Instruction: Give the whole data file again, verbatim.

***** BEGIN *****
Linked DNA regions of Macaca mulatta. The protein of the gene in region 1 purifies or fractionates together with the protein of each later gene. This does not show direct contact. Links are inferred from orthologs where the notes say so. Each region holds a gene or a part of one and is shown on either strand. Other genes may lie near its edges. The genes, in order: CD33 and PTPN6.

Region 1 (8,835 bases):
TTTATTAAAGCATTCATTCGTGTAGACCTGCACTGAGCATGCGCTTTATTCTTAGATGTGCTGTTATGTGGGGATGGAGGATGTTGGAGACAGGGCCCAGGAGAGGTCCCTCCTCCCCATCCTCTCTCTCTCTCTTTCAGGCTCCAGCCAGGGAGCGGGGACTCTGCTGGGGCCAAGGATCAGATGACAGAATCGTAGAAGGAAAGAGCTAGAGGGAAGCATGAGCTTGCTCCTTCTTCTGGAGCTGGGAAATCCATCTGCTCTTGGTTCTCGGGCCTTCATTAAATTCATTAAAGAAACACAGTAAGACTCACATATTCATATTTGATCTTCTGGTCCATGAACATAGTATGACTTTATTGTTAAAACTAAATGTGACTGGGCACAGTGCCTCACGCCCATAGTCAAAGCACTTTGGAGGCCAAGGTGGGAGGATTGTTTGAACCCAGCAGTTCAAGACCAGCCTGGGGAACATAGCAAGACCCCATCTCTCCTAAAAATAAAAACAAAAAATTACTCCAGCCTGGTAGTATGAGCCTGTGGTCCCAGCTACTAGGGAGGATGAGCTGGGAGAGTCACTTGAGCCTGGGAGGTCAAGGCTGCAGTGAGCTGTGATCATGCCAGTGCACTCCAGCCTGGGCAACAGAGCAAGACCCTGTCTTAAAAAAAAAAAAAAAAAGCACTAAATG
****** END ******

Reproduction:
Linked DNA regions of Macaca mulatta. The protein of the gene in region 1 purifies or fractionates together with the protein of each later gene. This does not show direct contact. Links are inferred from orthologs where the notes say so. Each region holds a gene or a part of one and is shown on either strand. Other genes may lie near its edges. The genes, in order: CD33 and PTPN6.

Region 1 (8,835 bases):
TTTATTAAAGCATTCATTCGTGTAGACCTGCACTGAGCATGCGCTTTATTCTTAGATGTGCTGTTATGTGGGGATGGAGGATGTTGGAGACAGGGCCCAGGAGAGGTCCCTCCTCCCCATCCTCTCTCTCTCTCTTTCAGGCTCCAGCCAGGGAGCGGGGACTCTGCTGGGGCCAAGGATCAGATGACAGAATCGTAGAAGGAAAGAGCTAGAGGGAAGCATGAGCTTGCTCCTTCTTCTGGAGCTGGGAAATCCATCTGCTCTTGGTTCTCGGGCCTTCATTAAATTCATTAAAGAAACACAGTAAGACTCACATATTCATATTTGATCTTCTGGTCCATGAACATAGTATGACTTTATTGTTAAAACTAAATGTGACTGGGCACAGTGCCTCACGCCCATAGTCAAAGCACTTTGGAGGCCAAGGTGGGAGGATTGTTTGAACCCAGCAGTTCAAGACCAGCCTGGGGAACATAGCAAGACCCCATCTCTCCTAAAAATAAAAACAAAAAATTACTCCAGCCTGGTAGTATGAGCCTGTGGTCCCAGCTACTAGGGAGGATGAGCTGGGAGAGTCACTTGAGCCTGGGAGGTCAAGGCTGCAGTGAGCTGTGATCATGCCAGTGCACTCCAGCCTGGGCAACAGAGCAAGACCCTGTCTTAAAAAAAAAAAAAAAAAGCACTAAATG